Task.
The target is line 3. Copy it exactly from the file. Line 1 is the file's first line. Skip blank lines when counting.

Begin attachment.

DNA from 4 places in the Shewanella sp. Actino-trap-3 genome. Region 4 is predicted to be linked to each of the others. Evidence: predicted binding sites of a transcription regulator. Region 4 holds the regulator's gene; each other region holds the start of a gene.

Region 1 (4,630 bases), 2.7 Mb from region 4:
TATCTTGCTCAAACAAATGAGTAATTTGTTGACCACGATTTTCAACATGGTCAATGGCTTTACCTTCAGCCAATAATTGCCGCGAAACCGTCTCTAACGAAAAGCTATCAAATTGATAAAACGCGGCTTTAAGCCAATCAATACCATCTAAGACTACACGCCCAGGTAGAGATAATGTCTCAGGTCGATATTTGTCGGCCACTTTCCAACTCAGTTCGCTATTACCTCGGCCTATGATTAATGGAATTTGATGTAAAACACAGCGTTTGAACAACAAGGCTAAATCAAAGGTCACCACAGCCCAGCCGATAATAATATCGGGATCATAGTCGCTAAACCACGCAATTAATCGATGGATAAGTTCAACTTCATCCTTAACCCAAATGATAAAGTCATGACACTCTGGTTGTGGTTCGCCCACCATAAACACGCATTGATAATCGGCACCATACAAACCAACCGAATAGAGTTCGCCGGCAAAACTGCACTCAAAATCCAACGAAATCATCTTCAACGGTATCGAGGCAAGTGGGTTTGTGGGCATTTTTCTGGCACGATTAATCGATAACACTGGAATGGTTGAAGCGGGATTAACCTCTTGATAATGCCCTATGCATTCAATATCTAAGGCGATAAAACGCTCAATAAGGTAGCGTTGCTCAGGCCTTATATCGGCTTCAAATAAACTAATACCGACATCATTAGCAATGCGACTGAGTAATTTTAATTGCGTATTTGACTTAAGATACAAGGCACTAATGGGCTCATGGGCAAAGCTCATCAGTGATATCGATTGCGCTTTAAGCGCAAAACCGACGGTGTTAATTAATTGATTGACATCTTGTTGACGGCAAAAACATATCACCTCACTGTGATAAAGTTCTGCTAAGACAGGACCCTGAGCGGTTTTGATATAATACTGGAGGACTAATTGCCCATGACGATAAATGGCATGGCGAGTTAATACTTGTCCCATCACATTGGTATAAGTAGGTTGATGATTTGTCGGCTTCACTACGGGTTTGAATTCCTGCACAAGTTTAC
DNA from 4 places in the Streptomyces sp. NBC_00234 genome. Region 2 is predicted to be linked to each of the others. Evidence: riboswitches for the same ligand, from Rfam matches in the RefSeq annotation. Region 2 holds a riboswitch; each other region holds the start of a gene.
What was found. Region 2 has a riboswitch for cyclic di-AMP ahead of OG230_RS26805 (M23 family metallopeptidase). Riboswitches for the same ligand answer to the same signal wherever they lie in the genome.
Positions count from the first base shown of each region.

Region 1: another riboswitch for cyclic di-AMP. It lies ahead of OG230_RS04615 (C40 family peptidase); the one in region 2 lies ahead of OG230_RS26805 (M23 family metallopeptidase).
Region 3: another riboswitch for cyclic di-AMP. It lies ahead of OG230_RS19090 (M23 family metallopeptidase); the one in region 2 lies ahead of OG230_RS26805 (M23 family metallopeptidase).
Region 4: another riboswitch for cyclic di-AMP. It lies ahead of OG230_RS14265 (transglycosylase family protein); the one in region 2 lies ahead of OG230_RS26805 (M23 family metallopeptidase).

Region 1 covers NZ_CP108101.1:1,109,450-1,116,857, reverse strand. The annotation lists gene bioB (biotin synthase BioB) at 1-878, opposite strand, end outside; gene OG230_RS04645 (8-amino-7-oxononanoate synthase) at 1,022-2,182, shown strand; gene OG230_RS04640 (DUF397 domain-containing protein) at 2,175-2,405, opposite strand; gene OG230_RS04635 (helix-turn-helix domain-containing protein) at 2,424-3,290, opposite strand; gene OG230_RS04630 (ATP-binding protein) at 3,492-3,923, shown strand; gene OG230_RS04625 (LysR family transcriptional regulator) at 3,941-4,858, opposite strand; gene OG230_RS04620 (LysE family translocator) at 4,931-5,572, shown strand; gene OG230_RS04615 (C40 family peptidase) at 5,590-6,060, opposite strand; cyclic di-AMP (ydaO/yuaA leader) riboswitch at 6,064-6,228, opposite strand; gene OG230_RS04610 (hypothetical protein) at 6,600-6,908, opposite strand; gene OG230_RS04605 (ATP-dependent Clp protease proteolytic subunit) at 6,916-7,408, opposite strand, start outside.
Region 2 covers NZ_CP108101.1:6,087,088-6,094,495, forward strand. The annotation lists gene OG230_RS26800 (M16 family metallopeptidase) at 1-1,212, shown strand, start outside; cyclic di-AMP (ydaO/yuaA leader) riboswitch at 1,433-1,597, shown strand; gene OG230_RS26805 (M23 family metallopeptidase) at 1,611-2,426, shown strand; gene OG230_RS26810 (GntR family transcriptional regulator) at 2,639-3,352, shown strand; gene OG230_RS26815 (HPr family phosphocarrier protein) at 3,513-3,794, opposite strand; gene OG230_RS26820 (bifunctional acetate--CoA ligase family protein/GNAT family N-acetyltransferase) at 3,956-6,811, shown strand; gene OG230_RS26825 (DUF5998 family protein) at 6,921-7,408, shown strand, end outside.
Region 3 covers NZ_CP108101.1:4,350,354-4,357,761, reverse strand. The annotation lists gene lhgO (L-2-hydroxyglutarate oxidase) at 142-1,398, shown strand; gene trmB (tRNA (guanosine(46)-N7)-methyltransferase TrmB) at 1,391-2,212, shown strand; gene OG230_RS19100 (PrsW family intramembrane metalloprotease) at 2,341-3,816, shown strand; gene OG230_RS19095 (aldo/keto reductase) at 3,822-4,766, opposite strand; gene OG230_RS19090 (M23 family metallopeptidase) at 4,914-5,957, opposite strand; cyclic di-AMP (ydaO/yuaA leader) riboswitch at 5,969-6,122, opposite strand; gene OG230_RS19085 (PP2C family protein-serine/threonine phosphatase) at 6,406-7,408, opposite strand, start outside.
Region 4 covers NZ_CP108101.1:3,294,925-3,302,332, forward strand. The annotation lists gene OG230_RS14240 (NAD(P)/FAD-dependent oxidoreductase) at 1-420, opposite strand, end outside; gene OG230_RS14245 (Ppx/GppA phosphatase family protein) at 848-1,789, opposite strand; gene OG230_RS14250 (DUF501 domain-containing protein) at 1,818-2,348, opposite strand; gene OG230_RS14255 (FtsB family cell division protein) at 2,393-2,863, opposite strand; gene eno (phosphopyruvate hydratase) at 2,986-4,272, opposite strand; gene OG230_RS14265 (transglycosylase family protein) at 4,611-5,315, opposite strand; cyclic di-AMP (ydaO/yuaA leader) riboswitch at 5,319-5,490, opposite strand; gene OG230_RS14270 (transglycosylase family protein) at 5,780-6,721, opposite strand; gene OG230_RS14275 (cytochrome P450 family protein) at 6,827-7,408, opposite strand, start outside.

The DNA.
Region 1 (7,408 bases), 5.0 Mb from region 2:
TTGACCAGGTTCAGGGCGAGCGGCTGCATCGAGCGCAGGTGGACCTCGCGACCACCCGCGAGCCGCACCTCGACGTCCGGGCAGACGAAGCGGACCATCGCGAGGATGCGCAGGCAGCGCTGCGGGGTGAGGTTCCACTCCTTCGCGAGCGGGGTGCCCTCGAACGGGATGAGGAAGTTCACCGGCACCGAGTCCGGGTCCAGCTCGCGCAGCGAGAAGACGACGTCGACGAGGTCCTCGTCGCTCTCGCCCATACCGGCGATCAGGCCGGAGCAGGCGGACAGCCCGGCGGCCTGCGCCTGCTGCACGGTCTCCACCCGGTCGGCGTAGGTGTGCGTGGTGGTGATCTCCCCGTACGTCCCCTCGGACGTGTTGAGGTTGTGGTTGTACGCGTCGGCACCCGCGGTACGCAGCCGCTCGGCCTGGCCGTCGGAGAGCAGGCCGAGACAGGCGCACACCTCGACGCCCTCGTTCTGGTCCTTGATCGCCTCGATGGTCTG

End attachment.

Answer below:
TATCTTGCTCAAACAAATGAGTAATTTGTTGACCACGATTTTCAACATGGTCAATGGCTTTACCTTCAGCCAATAATTGCCGCGAAACCGTCTCTAACGAAAAGCTATCAAATTGATAAAACGCGGCTTTAAGCCAATCAATACCATCTAAGACTACACGCCCAGGTAGAGATAATGTCTCAGGTCGATATTTGTCGGCCACTTTCCAACTCAGTTCGCTATTACCTCGGCCTATGATTAATGGAATTTGATGTAAAACACAGCGTTTGAACAACAAGGCTAAATCAAAGGTCACCACAGCCCAGCCGATAATAATATCGGGATCATAGTCGCTAAACCACGCAATTAATCGATGGATAAGTTCAACTTCATCCTTAACCCAAATGATAAAGTCATGACACTCTGGTTGTGGTTCGCCCACCATAAACACGCATTGATAATCGGCACCATACAAACCAACCGAATAGAGTTCGCCGGCAAAACTGCACTCAAAATCCAACGAAATCATCTTCAACGGTATCGAGGCAAGTGGGTTTGTGGGCATTTTTCTGGCACGATTAATCGATAACACTGGAATGGTTGAAGCGGGATTAACCTCTTGATAATGCCCTATGCATTCAATATCTAAGGCGATAAAACGCTCAATAAGGTAGCGTTGCTCAGGCCTTATATCGGCTTCAAATAAACTAATACCGACATCATTAGCAATGCGACTGAGTAATTTTAATTGCGTATTTGACTTAAGATACAAGGCACTAATGGGCTCATGGGCAAAGCTCATCAGTGATATCGATTGCGCTTTAAGCGCAAAACCGACGGTGTTAATTAATTGATTGACATCTTGTTGACGGCAAAAACATATCACCTCACTGTGATAAAGTTCTGCTAAGACAGGACCCTGAGCGGTTTTGATATAATACTGGAGGACTAATTGCCCATGACGATAAATGGCATGGCGAGTTAATACTTGTCCCATCACATTGGTATAAGTAGGTTGATGATTTGTCGGCTTCACTACGGGTTTGAATTCCTGCACAAGTTTAC